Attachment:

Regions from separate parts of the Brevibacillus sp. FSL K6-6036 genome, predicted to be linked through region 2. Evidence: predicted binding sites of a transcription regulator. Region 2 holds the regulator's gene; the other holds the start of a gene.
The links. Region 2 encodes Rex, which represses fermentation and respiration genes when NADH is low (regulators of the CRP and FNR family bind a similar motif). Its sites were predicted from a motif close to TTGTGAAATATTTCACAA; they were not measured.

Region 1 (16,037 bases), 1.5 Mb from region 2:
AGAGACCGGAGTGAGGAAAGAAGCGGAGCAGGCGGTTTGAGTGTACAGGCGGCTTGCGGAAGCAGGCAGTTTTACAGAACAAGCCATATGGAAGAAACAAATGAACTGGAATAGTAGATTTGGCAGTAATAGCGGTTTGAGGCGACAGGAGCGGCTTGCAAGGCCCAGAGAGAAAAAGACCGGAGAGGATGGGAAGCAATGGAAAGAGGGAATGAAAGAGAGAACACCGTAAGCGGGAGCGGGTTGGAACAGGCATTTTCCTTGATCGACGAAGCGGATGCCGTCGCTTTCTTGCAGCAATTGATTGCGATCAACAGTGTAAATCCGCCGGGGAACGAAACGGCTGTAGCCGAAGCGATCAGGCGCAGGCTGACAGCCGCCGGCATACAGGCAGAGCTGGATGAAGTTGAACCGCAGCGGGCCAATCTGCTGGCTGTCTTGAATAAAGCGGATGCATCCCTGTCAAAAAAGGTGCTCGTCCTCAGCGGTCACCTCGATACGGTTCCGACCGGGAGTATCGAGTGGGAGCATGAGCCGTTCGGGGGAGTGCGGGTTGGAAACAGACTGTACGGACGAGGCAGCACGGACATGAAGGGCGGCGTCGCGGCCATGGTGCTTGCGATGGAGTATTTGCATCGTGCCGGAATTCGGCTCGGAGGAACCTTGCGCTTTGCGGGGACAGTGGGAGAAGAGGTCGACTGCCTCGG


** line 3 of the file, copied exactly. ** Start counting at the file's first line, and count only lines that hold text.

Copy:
Region 1 (16,037 bases), 1.5 Mb from region 2: